Hi-tech security web for spider-proof tower
New infrared surveillance cameras deployed at the foot of China's tallest skyscraper peer into the darkness, ever vigilant against infiltrators.
Concealed alarms warn the guardians of the Jin Mao Tower in Shanghai of intruders, and spikes prevent anyone from climbing the structure.
These state-of-the-art sentinels have been positioned around the tower to prevent not terrorists, but would-be Spidermen, from getting too close.
Climbers of man-made mountains, would-be Romeos, and those seeking 15 minutes of fame have all been drawn to the tower - located in the Pudong district of Shanghai. But so far only one has reached the 'peak'.
'Three people attempted to climb the Jin Mao Tower last year and one made it to the top' of the 88-storey building, said Gao Tianjie, vice-president of the China Jin Mao Group Co Ltd.
Han Qizhi, from Anhui province, reached the top of the skyscraper early last year.
'After that, Han became famous, and was hailed as China's first Spiderman,' said Mr Gao. Public reaction led others to attempt to emulate Mr Han's achievement. Despite increased patrols around the tower, a Shanghai resident breached security and tried to scale the Jin Mao after a quarrel with his girlfriend, said Mr Gao.
He wanted to climb the building to show his girlfriend he was not afraid of dying, he said.
'His ultimate goal was to commit suicide.'
'The man, identified only as an employee of the nearby Shanghai International Convention Centre, was pulled to safety by guards,' Mr Gao said.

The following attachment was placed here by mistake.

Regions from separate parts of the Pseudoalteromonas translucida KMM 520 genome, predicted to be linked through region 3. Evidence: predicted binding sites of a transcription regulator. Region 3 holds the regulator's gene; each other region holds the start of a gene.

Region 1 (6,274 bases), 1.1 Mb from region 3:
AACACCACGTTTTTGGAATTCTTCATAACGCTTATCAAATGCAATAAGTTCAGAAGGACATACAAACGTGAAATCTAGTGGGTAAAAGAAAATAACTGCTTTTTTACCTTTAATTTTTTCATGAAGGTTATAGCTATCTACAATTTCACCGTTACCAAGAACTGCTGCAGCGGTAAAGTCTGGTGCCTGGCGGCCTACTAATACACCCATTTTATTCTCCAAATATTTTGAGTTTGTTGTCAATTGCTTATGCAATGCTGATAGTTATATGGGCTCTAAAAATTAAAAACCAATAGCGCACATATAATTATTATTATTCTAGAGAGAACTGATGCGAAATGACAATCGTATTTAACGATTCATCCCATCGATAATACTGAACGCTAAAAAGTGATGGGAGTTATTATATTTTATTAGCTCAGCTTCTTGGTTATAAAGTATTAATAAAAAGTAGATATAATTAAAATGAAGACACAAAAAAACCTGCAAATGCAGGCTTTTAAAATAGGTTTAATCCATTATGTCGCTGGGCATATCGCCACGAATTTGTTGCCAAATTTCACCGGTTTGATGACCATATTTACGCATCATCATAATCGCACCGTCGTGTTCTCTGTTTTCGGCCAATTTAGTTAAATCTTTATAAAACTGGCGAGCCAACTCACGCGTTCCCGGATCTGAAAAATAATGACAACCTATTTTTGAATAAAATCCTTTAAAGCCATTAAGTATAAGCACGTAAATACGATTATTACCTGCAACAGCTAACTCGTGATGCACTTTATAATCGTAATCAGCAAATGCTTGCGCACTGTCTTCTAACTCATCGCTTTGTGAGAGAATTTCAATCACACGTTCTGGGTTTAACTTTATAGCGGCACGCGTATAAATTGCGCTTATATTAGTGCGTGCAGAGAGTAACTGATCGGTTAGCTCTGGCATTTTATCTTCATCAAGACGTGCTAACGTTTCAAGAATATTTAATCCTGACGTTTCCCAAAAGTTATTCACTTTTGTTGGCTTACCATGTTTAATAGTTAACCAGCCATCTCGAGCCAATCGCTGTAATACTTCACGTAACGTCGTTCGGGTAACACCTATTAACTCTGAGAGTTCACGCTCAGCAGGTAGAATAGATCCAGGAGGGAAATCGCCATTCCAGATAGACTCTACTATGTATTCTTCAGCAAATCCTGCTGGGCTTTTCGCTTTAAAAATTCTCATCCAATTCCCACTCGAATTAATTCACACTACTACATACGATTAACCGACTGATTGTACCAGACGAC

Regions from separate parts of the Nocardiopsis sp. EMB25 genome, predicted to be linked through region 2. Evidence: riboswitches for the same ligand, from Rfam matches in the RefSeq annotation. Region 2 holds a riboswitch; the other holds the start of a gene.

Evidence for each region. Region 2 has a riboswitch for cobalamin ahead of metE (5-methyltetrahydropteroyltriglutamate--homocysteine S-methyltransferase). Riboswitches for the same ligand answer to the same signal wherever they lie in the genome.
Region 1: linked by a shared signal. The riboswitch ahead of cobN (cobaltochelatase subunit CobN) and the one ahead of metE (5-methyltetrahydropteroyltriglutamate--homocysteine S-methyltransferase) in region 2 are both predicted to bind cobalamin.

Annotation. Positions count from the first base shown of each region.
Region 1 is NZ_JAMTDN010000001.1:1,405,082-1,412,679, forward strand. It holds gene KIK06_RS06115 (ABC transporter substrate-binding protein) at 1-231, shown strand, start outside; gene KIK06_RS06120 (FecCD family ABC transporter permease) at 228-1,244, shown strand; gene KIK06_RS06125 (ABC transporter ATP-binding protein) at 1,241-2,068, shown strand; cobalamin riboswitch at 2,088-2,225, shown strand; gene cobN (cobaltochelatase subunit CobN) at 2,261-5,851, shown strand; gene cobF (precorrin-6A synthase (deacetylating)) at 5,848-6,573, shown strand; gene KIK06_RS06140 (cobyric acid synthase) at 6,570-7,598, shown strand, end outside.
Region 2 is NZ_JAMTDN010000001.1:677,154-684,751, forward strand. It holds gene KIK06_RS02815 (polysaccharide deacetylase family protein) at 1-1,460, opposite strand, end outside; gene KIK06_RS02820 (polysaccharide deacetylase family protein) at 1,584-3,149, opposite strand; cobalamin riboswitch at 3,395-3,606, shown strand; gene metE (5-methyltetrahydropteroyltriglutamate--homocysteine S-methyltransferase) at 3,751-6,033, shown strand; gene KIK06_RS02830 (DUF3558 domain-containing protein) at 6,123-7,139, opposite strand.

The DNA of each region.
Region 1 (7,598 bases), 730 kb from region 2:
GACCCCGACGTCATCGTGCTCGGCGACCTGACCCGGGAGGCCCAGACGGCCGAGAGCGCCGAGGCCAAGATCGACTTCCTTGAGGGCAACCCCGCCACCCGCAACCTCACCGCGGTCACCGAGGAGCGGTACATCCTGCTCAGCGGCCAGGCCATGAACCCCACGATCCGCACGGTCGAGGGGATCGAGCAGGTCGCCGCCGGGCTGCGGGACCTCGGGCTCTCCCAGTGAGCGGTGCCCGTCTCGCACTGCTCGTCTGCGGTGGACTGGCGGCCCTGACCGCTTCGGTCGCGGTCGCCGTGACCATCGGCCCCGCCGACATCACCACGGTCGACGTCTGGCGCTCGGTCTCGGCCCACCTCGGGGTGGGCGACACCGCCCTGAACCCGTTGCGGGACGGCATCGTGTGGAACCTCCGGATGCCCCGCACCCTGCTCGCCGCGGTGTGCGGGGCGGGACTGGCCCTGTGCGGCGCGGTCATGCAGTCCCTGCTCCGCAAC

The third urban mountaineer, a native of Zhejiang province, 'became terrified after he passed the 20th floor, and started screaming for help', Mr Gao said. Building staff lowered a window-cleaner's gondola and helped him to safety.
Instead of fame and fortune, the second and third climbers were detained as a deterrent against future escapades.
'These climbers were detained by the police for 15 days each, and a similar fate awaits anyone else who attempts to climb the Jin Mao Tower,' said Mr Gao.
He stressed that the building's hi-tech security measures were aimed only at thrill-seekers and not at terrorists.
Any attempted action by armed extremists 'would constitute a threat to state security, and the national security organisations have the duty to protect the building against that type of threat', he said.
Fang Dinghua, an official at the Shanghai Public Security Bureau, agreed. 'Protection against terrorisism in Shanghai is the responsibility of the Public Security Bureau, civil aviation authorities and other state security organisations,' she said.